Critique of the Noise System
News which are disseminated by the business press and by financial television usually do not represent “information” in the sense that they could be utilized. They appear as data with a certain content, but in fact, they are for the most part nothing but noise – empty information particles, which are already contained in stock market prices. Investors who follow such pseudo-information can be considered as noise traders. Their investment decisions are based on data that do not have any actual meaning.
Much ado about nothing? Not at all, since the dependence on empty information particles makes investors more susceptible to mood swings. They follow the vagaries of the market, rumors and, with particularly severe consequences, past performance. They chase after trends because they fallaciously believe that future price developments follow the past. And they make markets more susceptible to fluctuations by evoking nervous overreactions and reinforcing them.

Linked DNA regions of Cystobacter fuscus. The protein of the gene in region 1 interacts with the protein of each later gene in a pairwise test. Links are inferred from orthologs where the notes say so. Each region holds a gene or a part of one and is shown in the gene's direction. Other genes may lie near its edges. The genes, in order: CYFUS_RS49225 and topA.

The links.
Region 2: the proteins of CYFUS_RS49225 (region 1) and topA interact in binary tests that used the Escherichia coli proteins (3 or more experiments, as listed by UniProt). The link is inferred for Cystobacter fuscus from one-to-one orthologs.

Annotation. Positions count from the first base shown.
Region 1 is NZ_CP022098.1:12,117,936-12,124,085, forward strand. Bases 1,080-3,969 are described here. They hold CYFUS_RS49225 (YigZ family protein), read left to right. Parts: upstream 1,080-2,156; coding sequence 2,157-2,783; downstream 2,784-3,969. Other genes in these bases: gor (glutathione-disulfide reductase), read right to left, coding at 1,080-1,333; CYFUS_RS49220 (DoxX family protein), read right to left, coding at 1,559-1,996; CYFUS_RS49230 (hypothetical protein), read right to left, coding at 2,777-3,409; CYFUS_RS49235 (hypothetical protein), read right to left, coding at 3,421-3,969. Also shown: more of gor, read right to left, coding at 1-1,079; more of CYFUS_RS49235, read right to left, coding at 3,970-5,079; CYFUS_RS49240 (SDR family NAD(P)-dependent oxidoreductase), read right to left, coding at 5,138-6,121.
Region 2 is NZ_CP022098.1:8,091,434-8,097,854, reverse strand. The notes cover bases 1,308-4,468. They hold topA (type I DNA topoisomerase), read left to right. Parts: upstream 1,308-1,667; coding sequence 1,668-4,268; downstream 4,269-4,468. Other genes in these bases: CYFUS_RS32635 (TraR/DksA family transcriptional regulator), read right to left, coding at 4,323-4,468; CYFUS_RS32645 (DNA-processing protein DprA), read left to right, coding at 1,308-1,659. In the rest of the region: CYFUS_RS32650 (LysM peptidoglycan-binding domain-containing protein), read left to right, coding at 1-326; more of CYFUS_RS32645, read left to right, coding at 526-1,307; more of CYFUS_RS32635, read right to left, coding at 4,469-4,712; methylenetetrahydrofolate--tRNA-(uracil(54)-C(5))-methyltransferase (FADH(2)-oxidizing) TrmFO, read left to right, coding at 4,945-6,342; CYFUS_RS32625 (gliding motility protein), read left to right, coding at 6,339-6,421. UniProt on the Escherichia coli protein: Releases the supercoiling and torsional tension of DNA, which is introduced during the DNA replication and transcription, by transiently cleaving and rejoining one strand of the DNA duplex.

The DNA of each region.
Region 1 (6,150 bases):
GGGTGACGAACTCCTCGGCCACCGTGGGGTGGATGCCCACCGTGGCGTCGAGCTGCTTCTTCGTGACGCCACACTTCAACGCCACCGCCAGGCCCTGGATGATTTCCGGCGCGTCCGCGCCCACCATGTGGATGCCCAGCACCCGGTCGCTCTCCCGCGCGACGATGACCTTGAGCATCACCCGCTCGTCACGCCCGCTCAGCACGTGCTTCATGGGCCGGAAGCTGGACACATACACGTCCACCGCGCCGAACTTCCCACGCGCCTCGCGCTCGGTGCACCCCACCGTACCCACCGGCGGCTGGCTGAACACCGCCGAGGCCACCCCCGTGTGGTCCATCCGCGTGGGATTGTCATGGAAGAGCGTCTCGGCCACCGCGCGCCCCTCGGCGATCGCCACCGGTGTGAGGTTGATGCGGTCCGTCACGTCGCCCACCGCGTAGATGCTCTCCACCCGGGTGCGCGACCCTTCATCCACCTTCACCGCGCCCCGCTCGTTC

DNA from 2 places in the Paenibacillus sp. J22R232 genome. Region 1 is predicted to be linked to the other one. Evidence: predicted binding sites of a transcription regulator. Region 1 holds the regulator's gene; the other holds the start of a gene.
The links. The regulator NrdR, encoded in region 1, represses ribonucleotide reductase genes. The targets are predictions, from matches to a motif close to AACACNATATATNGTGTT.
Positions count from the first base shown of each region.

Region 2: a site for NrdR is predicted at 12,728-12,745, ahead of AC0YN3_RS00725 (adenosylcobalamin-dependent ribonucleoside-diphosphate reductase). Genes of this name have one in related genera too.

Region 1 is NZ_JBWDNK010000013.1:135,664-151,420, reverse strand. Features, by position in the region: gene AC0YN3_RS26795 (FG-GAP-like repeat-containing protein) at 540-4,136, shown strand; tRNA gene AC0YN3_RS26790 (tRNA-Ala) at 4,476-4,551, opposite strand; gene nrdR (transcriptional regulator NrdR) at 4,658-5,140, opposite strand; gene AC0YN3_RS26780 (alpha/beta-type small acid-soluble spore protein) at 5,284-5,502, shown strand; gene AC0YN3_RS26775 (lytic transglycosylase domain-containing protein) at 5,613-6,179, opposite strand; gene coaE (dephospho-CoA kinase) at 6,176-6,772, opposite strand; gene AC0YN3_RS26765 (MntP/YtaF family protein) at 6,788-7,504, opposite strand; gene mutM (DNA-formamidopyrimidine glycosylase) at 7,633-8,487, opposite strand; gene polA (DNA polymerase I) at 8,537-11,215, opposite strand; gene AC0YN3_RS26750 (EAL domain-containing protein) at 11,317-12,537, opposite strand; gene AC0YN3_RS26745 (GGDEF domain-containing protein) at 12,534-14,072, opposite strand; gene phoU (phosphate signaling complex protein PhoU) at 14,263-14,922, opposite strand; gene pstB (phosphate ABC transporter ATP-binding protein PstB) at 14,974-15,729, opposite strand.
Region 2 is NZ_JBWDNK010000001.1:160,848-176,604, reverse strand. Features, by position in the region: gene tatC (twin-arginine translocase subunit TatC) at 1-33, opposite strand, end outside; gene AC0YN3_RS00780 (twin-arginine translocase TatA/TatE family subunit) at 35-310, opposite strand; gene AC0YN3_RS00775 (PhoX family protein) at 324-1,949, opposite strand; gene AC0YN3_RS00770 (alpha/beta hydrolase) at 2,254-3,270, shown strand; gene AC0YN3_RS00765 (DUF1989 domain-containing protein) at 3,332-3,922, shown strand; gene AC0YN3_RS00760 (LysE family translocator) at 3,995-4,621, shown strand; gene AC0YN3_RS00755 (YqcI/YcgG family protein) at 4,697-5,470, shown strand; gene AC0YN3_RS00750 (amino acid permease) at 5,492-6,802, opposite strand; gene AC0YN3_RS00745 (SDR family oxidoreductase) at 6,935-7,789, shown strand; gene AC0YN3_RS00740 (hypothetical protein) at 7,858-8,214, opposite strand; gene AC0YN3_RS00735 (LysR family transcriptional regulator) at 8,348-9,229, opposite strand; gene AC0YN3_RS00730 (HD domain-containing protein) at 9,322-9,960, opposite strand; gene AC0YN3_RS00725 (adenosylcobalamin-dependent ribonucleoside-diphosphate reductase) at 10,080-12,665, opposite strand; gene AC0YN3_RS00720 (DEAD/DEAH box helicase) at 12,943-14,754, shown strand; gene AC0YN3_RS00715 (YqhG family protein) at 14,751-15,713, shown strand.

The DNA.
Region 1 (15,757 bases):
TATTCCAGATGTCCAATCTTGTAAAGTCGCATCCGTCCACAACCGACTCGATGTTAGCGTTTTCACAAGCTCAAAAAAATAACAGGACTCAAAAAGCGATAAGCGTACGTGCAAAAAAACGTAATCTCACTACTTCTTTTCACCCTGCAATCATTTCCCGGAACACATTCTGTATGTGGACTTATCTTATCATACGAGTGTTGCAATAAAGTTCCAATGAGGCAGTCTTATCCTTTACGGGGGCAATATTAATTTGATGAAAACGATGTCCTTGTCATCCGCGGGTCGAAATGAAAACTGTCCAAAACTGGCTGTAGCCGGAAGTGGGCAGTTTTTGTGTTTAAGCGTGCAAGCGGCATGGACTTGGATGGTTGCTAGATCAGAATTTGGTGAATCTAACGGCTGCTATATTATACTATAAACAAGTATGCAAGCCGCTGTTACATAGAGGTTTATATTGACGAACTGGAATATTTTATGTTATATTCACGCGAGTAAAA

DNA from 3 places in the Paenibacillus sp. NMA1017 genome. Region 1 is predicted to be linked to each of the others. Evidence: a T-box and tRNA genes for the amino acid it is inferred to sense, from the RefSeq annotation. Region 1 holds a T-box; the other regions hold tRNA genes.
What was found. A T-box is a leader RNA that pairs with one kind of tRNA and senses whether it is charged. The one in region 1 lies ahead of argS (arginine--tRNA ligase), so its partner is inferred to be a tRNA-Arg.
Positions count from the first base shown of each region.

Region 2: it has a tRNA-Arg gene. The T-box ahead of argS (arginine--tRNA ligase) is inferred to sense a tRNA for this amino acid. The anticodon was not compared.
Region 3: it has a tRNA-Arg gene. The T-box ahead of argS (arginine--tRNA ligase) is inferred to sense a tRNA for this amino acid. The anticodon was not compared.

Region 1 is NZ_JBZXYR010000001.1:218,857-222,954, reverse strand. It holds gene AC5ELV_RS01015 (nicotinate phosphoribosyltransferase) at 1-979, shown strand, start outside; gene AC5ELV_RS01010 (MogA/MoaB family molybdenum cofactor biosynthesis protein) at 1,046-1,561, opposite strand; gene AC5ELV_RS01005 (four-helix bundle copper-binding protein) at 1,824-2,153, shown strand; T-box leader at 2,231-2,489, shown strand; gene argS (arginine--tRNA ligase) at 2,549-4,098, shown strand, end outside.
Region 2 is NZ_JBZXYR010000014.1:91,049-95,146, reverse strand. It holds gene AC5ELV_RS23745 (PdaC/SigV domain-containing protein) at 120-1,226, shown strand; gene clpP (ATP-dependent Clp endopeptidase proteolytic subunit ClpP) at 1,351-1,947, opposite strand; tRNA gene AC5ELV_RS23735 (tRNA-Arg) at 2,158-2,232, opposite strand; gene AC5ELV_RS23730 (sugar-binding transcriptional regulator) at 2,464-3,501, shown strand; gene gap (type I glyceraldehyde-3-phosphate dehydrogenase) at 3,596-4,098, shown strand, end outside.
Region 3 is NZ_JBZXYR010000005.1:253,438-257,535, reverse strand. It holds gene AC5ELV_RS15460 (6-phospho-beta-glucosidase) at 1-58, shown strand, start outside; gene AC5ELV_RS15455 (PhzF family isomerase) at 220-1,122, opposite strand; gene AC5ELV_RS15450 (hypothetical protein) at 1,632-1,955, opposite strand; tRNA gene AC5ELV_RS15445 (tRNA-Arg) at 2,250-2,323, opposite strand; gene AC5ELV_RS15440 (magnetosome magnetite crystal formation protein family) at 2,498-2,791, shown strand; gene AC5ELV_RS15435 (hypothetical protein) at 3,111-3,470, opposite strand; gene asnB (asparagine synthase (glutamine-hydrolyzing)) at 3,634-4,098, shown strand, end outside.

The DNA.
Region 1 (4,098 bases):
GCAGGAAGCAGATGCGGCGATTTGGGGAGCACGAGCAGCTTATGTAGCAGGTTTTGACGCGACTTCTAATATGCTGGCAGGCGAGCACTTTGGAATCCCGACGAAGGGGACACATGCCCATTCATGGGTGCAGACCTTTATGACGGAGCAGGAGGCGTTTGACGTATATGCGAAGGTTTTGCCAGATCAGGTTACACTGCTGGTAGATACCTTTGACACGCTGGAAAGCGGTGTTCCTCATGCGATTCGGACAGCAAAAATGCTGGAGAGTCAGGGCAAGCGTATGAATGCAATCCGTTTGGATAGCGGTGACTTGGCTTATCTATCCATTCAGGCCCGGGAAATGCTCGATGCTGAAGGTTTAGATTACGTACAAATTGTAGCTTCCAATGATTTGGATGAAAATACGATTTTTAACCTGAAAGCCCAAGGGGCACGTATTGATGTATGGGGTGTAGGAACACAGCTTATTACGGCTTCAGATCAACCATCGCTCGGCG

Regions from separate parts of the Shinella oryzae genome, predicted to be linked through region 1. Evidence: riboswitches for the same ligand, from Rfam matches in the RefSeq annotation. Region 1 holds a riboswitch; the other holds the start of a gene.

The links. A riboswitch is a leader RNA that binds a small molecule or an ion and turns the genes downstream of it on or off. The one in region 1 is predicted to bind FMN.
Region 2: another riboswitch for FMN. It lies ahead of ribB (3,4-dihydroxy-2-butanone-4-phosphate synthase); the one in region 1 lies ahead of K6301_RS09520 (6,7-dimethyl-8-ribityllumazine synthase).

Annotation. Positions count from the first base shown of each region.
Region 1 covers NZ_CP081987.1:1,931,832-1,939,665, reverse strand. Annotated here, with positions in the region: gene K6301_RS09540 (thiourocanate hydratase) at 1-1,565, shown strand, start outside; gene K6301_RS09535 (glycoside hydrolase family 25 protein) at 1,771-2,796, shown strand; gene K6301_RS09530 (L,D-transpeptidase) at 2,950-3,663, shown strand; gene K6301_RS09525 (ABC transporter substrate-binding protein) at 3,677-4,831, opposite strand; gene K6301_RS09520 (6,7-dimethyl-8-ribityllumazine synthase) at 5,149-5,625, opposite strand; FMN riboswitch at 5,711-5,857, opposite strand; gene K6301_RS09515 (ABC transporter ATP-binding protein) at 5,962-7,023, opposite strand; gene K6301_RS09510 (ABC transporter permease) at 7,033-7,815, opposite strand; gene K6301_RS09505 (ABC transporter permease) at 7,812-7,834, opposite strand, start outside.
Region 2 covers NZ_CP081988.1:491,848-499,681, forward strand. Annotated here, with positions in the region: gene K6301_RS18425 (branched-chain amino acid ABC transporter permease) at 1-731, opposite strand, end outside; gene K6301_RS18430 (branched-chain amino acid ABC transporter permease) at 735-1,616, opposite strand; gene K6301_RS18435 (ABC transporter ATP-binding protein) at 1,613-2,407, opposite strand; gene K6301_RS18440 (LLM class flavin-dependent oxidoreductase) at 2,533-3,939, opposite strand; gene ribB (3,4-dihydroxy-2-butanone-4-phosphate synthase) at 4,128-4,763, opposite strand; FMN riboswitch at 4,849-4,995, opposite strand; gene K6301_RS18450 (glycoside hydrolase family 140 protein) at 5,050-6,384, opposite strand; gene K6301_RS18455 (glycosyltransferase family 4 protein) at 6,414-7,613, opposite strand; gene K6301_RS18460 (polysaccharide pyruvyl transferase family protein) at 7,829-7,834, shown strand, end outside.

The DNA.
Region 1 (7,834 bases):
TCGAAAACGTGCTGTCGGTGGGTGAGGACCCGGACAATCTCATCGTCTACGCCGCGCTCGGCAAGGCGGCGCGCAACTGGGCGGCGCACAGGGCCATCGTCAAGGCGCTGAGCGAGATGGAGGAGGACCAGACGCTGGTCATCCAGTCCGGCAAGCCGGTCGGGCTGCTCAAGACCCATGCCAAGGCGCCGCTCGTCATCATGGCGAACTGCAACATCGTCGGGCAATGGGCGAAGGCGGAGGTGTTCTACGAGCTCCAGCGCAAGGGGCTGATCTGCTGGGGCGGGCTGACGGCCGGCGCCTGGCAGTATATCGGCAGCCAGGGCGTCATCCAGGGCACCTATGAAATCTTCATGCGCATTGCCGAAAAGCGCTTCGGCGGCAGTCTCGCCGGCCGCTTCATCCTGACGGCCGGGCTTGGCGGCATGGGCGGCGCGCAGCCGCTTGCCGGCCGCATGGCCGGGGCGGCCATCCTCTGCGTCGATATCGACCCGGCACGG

Since the nineties in particular, the volume of news in the media that are related to the capital market has strongly increased. The army of noise traders has seen a millionfold increase in members. Actions of a growing number of private, but also professional investors, are subject to increasing mood swings. Especially in times of stock market boom: Rising prices increase the reach of the business media – and thereby also the noise in the market.